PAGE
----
Congress Forestalls Student-Loan Rate Hike
Congress narrowly passes a bill to prevent student-loan rates from doubling as of July 1. Young entrepreneurs breathe a sigh of relief.
Opinions expressed by Entrepreneur contributors are their own.
Just in the nick of time. Today, while the nation is still reeling from the Supreme Court's decision to uphold the health-care law, Congress voted to prevent the doubling of student-loan interest rates on July 1 -- resulting in a collective sigh of relief across college campuses, no doubt.
Thanks to the measure, which was attached to a two-year, $100 billion construction-spending bill, students will now get a one-year reprieve on seeing their Stafford student-loan rates double from a current 3.4 percent.
For young entrepreneurs like Andy Grant, the move is most welcome. "This is great news," says Grant who now pays $1,400 a month on his roughly $170,000 student loan, which he racked up as an undergrad at the University of Miami. "If I ended up having to pay $1,700 or $1,800 a month, it would be really difficult."
But even paying what he does is a challenge, says Grant who also runs a children's health and fitness franchise called Soccer Shots in Birmingham, Ala. Though the business is doing well -- he expects to pull in $75,000 in revenue this year -- the loan payments are taking their toll. "Last year, I paid off roughly $16,000 in student loans, but I accrued $16,000 in interest. It is like I take three steps forward and three steps back."
A similar frustration is fomenting among students and fellow recent grads. At the end of May, hundreds of students converged on the Newark, Del., headquarters of Sallie Mae to protest the lender's student-loan policies. One big annoyance, young people say, is the roughly $50 forbearance fee. Basically, every time you have to put a stop on paying your loans because you've run into a rough patch, you have to pay a fee.
The Student Labor Action Protection and the United States Student Association and other groups, which helped lead the charge on Sallie Mae, are advocating for the passage of The Student Loan Forgiveness Act of 2012, which was proposed by Rep. Hansen Clarke (D., Mich.). Overall, the measure would push for student-loan forgiveness, caps on interest rates on federal student loans and refinancing opportunities for private borrowers, among other things.
Considering that the unemployment rate among new grads remains stubbornly high, forbearance fees and other pesky policies will likely continue to confound the nation's youth. Tack on trying to start a business -- and the many financial encumbrances that are attached -- and many young people today have sizeable handicap to address.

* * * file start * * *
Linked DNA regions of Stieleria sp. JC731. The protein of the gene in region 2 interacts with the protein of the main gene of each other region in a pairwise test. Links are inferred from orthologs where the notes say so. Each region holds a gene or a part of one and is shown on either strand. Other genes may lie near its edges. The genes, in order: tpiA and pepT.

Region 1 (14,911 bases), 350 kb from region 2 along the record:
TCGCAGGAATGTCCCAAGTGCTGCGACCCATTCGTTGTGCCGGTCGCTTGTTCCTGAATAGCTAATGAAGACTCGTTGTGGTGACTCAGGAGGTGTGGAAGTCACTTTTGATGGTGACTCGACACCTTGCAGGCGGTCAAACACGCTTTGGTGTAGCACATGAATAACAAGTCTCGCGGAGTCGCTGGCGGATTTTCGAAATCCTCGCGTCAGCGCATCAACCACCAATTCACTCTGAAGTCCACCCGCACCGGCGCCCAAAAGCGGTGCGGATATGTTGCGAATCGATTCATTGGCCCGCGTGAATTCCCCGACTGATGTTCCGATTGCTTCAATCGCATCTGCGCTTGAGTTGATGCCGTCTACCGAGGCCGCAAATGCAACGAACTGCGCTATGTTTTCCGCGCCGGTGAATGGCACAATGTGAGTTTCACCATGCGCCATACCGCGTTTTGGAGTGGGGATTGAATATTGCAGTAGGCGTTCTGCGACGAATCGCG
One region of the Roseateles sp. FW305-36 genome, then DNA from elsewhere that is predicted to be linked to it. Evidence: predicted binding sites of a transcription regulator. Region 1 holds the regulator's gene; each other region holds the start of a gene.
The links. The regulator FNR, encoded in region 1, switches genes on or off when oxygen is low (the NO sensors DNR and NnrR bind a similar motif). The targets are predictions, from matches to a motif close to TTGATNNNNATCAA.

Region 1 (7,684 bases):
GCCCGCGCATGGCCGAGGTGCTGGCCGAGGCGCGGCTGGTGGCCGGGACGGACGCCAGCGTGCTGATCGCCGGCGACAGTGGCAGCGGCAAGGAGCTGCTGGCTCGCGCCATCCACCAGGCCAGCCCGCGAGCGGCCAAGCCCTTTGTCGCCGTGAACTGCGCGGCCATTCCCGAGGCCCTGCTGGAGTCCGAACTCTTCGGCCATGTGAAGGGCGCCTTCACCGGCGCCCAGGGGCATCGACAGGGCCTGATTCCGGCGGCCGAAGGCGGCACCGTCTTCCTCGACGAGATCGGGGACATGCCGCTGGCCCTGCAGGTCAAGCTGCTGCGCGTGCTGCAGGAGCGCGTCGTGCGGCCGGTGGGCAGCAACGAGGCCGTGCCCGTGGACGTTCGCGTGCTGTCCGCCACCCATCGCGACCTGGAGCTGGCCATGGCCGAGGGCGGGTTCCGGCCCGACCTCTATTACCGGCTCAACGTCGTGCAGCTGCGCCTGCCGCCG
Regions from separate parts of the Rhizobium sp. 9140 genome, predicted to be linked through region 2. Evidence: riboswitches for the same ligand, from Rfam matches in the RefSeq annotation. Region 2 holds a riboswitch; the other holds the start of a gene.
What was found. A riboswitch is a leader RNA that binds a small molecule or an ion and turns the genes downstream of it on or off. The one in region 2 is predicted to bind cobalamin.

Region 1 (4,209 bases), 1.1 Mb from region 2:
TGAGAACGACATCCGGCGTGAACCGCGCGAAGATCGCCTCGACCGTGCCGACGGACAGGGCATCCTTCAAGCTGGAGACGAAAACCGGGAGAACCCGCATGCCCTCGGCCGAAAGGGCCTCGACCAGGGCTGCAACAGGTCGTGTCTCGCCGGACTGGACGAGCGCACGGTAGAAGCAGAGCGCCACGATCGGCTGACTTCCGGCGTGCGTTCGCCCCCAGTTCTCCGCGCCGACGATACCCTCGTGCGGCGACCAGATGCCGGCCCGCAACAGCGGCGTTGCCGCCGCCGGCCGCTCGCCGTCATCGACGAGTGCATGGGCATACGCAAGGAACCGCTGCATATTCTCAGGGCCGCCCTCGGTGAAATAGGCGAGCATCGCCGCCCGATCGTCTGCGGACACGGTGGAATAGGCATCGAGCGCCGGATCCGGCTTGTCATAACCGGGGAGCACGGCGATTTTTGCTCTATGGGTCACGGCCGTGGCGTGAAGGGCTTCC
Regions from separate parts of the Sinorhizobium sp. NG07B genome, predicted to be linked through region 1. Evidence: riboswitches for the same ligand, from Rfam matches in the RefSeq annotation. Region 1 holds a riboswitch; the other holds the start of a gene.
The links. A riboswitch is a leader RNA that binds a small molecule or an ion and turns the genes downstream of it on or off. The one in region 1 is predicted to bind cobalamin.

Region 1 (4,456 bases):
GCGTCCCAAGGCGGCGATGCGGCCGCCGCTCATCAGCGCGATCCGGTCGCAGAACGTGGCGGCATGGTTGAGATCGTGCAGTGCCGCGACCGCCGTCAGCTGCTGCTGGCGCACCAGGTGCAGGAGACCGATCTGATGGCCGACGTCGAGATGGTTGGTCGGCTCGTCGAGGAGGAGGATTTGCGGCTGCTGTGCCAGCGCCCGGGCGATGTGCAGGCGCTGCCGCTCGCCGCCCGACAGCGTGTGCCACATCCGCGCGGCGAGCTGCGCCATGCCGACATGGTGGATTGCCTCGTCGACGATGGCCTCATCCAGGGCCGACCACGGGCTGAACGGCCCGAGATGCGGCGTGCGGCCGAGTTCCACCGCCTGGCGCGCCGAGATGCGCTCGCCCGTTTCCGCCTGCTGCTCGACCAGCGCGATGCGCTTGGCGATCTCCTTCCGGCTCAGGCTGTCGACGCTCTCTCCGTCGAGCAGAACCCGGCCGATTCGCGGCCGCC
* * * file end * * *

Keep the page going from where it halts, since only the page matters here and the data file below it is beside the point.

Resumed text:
"I went in knowing and never expecting any help," says Sam Gordon, the 27-year-old co-founder of the Oona, a smartphone-stand maker, who pays around $800 to $900 a month in student loan payments. "But it can be frustrating at times especially when I want to pursue something where there's no clear path, as an entrepreneur."
To be fair, the President did announce a plan to help ease student loan payments for certain lower-income borrowers like start-up entrepreneurs. Starting this year, the President moved to lower borrowers' payment caps to 10 percent of their discretionary income -- that is a person's income after accounting for other living costs. The new measures also shorten the forgiveness timeline to 20 years from 25 years. So, if someone had $100,000 of federal loans and earned an annual salary of $30,000, that person's monthly payment might amount to $1,150. Through the program, that borrower would pay just $116 a month, and, after 20 years, the leftover debt would be forgiven.
The proposal builds off of the existing Income-Based Repayment, or IBR, option for low-wage earners with federal student loans. The program currently caps federal-student loan payments at 15 percent of discretionary income -- falling to 10 percent in 2014.
Although Grant similarly says he isn't looking for handouts from the government, he would like there to be more responsibility among those who are charged with giving advice to young people. "It's kind of messed up that high-school guidance counselors and college admittance advisors to tell you to not think about the price -- just do what you love," he says. "I don't regret what I studied or where I went, but that's horrible advice. I would have appreciated someone sitting me down and saying 'Listen, this is what you can afford.' I would have gone to a state school."
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